5. It’s good for communities: We know from our research that precarious employment traps people in a cycle that can be hard to break free from. This impacts individual lives—but it also impacts their communities. Workers who are precariously employed often delay starting families and are less likely to volunteer or give back to their community. There are economic and social consequences for the neighbourhoods where these people live.

We look forward to the upcoming conversation around employment reform, which represents the next major step to strengthening our economy by enabling a dynamic, engaged and productive workforce.

Federal budget: Crunching the numbers for our community

Pedro Barata
Senior Vice President, Strategic Initiatives & Public Affairs United Way Toronto & York Region

Our guest blogger this week is Pedro Barata, Senior Vice President of Strategic Initiatives & Public Affairs at United Way Toronto & York Region. He has experience working within, and across community-based organizations, strategic philanthropy, and various levels of government.

Annual budgets are always anticipated events, because they offer a government’s blueprint for how it plans to raise and spend funds—for health, education, transit and so many other things that we as citizens rely on. They are also policy documents, announcing and hinting at new government policies with respect to taxes, strategy development and investments.

The 2017 federal budget was especially top of mind, since the government had raised expectations on addressing the growing crisis of housing affordability across our country.

Here’s our take, as it relates to our work, and the future and prosperity of our community.

While investments in early learning fall short of what is currently required, this year’s budget did make a historic commitment to housing, childcare and skills development for youth. Building on 2016’s game-changing down-payment on a Canada Child Benefit—helping to lift thousands of kids out of poverty—this year’s budget also announced more than $11 billion (on top of the $2 billion from last year) to address homelessness and housing affordability.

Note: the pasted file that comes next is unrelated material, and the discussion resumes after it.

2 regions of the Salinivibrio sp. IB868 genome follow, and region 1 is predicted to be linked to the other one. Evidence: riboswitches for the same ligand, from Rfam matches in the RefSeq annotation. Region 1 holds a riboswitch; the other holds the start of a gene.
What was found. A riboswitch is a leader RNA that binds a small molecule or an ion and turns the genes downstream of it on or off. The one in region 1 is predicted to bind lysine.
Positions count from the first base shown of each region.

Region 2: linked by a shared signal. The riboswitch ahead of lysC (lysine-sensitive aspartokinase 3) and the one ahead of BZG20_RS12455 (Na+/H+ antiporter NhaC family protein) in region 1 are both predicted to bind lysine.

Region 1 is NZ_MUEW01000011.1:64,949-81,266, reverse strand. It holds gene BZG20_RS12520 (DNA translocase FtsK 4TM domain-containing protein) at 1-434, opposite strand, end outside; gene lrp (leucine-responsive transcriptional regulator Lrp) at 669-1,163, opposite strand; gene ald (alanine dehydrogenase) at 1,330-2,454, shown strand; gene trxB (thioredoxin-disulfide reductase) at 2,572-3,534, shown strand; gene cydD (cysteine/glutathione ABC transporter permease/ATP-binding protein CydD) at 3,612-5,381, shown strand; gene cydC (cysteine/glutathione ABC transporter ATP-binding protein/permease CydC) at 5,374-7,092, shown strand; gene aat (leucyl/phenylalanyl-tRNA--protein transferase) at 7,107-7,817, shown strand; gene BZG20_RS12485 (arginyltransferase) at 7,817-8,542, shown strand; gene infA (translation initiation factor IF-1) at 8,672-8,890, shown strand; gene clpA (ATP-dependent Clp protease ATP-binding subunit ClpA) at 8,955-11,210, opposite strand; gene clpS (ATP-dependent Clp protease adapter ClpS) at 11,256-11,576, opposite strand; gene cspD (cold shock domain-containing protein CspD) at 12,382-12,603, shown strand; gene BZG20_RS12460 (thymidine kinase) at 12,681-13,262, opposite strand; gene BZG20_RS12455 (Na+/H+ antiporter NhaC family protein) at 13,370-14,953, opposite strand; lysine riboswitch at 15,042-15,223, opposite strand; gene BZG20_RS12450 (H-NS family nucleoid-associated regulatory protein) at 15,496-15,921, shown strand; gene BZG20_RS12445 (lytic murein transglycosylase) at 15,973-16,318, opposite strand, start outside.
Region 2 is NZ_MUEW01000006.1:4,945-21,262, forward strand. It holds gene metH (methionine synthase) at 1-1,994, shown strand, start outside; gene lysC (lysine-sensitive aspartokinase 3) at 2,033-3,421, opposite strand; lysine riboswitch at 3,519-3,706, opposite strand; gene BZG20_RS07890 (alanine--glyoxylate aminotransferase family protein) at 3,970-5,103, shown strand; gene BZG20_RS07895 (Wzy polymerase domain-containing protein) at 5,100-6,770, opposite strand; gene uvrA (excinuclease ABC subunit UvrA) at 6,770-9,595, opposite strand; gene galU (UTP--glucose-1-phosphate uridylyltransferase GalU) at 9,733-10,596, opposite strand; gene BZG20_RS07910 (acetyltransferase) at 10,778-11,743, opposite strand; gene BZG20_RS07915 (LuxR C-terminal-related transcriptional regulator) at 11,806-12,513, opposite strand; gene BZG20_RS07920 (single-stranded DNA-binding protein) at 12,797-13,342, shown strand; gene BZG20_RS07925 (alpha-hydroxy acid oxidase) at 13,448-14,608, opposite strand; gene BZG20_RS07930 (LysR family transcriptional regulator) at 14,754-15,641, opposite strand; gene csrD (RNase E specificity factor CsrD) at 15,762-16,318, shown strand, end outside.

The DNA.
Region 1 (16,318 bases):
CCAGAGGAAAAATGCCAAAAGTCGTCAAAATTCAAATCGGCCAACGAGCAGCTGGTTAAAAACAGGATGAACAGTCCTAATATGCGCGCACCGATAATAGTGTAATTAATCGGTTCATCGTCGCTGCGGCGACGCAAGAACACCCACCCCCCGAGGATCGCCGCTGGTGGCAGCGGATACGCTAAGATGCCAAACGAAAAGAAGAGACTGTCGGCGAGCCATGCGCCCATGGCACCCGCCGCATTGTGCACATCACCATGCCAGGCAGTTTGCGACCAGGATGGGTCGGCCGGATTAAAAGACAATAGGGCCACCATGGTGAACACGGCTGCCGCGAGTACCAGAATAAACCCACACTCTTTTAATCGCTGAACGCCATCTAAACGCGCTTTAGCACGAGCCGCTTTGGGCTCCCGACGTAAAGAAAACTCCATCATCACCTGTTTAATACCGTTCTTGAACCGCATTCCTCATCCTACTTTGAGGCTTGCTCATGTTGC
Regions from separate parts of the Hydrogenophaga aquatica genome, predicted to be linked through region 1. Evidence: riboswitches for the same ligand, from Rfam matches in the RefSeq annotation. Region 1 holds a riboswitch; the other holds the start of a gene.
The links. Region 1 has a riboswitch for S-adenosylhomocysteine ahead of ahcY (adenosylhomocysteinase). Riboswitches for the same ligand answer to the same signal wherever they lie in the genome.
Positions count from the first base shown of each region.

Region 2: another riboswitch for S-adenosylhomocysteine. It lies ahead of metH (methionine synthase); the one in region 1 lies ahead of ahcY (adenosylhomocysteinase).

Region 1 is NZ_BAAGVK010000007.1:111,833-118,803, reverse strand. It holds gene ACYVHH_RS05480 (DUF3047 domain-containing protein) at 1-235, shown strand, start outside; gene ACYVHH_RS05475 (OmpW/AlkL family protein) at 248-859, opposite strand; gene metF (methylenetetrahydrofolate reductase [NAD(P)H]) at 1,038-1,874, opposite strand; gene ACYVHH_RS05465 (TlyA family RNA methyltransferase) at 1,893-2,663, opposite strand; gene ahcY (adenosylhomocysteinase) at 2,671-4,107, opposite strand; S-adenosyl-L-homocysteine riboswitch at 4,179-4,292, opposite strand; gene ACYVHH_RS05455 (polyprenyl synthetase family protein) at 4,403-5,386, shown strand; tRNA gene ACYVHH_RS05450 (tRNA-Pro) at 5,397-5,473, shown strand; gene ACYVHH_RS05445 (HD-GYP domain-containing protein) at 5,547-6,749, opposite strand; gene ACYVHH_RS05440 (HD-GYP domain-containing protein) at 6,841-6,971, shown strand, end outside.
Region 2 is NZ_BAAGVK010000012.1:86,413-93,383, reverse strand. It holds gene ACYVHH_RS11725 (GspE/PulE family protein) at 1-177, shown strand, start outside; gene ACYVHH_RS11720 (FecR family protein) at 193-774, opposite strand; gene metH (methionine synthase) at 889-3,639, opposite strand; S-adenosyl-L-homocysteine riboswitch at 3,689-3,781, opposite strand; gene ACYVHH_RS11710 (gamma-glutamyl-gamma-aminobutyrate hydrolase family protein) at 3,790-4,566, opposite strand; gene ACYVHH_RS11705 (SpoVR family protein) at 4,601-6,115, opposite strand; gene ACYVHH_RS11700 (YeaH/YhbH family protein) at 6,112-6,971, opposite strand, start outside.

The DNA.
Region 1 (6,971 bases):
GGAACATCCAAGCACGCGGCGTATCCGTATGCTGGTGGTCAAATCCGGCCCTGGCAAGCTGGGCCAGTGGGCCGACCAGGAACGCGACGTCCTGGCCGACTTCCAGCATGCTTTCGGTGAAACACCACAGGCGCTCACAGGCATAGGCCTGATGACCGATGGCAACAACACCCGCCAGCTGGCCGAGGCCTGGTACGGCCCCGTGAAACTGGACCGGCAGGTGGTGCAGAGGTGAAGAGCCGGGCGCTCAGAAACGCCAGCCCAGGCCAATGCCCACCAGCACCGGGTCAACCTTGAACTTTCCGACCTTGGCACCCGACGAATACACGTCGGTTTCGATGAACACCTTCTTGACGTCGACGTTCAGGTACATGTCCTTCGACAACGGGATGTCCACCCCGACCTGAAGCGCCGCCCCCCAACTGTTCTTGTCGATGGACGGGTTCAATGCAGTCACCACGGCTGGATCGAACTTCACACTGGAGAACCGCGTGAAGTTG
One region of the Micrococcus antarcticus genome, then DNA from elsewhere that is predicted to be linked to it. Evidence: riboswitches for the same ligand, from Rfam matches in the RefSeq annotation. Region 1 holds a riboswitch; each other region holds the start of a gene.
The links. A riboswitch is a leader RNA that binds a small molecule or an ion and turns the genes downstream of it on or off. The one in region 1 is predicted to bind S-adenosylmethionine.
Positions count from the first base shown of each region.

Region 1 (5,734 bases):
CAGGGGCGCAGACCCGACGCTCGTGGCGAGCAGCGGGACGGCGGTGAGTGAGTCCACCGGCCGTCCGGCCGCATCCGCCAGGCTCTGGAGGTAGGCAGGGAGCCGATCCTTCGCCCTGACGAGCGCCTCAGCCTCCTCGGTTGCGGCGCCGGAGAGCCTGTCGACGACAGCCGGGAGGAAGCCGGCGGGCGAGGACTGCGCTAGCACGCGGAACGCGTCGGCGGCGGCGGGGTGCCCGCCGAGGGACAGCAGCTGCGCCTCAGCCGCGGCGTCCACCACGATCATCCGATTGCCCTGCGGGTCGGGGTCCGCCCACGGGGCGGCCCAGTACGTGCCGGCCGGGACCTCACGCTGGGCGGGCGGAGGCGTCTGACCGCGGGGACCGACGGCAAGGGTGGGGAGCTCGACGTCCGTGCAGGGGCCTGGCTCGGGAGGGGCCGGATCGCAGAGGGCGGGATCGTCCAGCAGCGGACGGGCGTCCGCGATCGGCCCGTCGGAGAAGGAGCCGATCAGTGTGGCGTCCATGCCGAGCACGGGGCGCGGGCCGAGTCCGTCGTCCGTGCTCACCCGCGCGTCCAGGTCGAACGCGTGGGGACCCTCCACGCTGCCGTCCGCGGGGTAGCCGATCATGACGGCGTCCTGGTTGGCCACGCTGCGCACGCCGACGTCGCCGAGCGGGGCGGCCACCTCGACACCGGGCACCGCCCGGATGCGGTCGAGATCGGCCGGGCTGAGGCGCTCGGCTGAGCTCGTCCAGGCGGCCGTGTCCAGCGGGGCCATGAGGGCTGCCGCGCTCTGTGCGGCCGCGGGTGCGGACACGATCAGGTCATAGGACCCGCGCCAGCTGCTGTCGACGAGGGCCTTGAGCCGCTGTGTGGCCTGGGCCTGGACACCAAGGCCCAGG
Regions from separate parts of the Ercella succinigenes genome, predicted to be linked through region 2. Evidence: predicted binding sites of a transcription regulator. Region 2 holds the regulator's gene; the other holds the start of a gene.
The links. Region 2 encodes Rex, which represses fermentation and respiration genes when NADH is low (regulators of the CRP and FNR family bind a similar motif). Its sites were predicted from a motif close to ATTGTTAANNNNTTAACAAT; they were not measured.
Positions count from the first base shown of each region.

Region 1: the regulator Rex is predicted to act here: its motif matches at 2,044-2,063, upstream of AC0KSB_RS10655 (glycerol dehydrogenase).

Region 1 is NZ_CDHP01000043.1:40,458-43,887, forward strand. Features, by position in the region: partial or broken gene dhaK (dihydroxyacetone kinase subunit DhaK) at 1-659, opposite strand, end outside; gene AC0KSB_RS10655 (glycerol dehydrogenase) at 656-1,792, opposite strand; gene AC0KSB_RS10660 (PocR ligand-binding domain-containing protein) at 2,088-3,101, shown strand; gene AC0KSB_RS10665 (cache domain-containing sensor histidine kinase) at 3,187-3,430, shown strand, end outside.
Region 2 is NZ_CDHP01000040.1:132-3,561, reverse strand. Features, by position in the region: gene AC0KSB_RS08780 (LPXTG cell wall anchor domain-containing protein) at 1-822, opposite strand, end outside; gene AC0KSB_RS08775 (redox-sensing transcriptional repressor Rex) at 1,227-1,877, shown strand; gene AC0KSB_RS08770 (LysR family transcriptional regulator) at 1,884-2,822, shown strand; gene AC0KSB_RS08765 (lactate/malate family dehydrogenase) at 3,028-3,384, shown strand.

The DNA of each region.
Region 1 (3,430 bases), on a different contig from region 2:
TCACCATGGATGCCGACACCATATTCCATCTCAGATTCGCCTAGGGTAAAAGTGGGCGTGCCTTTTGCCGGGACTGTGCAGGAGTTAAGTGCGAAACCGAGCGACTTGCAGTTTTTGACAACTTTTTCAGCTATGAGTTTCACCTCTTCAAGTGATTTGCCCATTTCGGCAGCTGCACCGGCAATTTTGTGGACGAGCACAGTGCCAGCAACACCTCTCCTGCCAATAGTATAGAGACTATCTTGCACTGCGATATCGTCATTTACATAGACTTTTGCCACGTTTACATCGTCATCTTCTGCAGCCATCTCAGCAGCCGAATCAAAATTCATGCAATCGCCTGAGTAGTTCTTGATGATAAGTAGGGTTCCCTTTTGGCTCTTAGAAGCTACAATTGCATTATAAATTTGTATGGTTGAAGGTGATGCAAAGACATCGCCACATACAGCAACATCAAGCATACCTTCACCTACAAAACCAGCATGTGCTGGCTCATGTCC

Many of the proposals in this budget respond to ideas generated by the National Housing Collaborative (NHC). Convened by United Way Toronto & York Region, the NHC is a Canada-wide action group that has brought housing advocates, foundations, government agencies, and developers and landlords together to reach consensus on practical solutions to housing affordability. United Way is particularly encouraged by the creation of a $5-billion National Housing Fund, which will spur local solutions to systemic barriers to housing affordability. It will also prompt new investment models for our tower-renewal work within priority neighbourhoods.

We are equally excited to see investments in child-care spaces. Our work has shown that low-income households—and those affected by precarious employment—face a greater risk of choosing between a job and caring for their children.

Finally, youth facing multiple barriers, including poverty, racism and mental health, are more likely to have difficulty accessing tools and training for a successful career. We see it as smart public policy for the government to expand the Youth Employment Strategy in this year’s budget, with supports for at-risk populations. United Way’s Youth Success Strategy seeks to serve those kids who are farthest from the labour market, and we continue to discuss alignment and evaluation of the two strategies with officials in the federal government.

Our world is characterized by uncertain times, and it is very encouraging to see our federal government cast a vision—and lay the groundwork—for collaboration with United Way and other organizations. With that, we have the promise of growth, progress and systemic change to make our communities stronger. And our future that much brighter.

3 women who inspire us